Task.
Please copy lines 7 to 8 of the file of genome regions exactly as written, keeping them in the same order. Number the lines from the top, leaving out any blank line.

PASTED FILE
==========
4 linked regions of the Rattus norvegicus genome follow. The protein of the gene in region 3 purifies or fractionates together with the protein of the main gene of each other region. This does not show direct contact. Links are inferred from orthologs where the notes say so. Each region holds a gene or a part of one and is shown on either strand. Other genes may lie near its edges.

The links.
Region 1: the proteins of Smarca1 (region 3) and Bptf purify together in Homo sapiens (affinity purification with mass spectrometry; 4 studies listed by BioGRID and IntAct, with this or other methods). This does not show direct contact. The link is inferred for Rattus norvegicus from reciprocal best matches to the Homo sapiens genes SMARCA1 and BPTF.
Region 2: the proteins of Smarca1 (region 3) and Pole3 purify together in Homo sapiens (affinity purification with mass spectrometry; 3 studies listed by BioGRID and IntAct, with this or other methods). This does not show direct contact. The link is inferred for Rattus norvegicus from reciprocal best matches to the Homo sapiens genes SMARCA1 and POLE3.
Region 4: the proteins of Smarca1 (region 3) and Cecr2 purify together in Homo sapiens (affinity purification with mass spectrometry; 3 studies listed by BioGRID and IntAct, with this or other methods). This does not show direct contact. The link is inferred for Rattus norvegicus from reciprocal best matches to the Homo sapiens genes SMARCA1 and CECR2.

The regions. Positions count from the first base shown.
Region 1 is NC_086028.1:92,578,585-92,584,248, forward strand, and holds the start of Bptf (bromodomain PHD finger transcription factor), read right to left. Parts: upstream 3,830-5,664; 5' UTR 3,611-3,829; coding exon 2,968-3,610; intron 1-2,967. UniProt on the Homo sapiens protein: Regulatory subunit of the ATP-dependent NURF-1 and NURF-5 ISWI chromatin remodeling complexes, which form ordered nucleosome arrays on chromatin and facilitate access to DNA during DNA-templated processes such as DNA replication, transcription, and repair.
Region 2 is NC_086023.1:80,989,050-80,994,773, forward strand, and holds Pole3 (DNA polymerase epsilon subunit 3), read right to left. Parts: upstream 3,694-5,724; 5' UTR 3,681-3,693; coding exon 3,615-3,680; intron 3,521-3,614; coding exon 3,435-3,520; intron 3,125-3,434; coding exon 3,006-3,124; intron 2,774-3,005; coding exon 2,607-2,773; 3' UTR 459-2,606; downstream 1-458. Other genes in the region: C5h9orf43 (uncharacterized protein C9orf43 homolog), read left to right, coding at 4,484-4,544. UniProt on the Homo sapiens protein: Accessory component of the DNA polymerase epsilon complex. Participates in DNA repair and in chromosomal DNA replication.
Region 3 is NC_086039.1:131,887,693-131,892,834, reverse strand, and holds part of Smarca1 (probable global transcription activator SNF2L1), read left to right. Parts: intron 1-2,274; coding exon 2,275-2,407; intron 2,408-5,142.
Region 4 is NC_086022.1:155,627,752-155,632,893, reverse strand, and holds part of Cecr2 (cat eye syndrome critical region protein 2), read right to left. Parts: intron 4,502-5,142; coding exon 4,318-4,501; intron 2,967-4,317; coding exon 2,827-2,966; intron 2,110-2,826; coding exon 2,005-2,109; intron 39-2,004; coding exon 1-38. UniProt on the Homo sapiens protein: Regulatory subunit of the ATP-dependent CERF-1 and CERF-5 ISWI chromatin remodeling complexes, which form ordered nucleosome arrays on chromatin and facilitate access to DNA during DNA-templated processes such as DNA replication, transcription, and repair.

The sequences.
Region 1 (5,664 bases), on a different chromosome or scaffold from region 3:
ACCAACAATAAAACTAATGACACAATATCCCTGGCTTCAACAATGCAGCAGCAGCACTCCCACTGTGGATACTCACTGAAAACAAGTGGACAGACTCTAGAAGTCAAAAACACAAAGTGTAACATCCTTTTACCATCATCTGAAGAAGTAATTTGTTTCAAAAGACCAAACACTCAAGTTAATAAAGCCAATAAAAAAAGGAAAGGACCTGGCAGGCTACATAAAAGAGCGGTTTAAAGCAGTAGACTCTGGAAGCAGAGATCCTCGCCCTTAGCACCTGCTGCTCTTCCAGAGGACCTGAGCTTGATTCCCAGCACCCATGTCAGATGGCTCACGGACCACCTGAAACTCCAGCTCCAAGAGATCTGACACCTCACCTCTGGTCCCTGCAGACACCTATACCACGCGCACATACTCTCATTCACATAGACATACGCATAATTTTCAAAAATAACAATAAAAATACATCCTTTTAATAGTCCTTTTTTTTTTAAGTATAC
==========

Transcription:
Region 1 is NC_086028.1:92,578,585-92,584,248, forward strand, and holds the start of Bptf (bromodomain PHD finger transcription factor), read right to left. Parts: upstream 3,830-5,664; 5' UTR 3,611-3,829; coding exon 2,968-3,610; intron 1-2,967. UniProt on the Homo sapiens protein: Regulatory subunit of the ATP-dependent NURF-1 and NURF-5 ISWI chromatin remodeling complexes, which form ordered nucleosome arrays on chromatin and facilitate access to DNA during DNA-templated processes such as DNA replication, transcription, and repair.
Region 2 is NC_086023.1:80,989,050-80,994,773, forward strand, and holds Pole3 (DNA polymerase epsilon subunit 3), read right to left. Parts: upstream 3,694-5,724; 5' UTR 3,681-3,693; coding exon 3,615-3,680; intron 3,521-3,614; coding exon 3,435-3,520; intron 3,125-3,434; coding exon 3,006-3,124; intron 2,774-3,005; coding exon 2,607-2,773; 3' UTR 459-2,606; downstream 1-458. Other genes in the region: C5h9orf43 (uncharacterized protein C9orf43 homolog), read left to right, coding at 4,484-4,544. UniProt on the Homo sapiens protein: Accessory component of the DNA polymerase epsilon complex. Participates in DNA repair and in chromosomal DNA replication.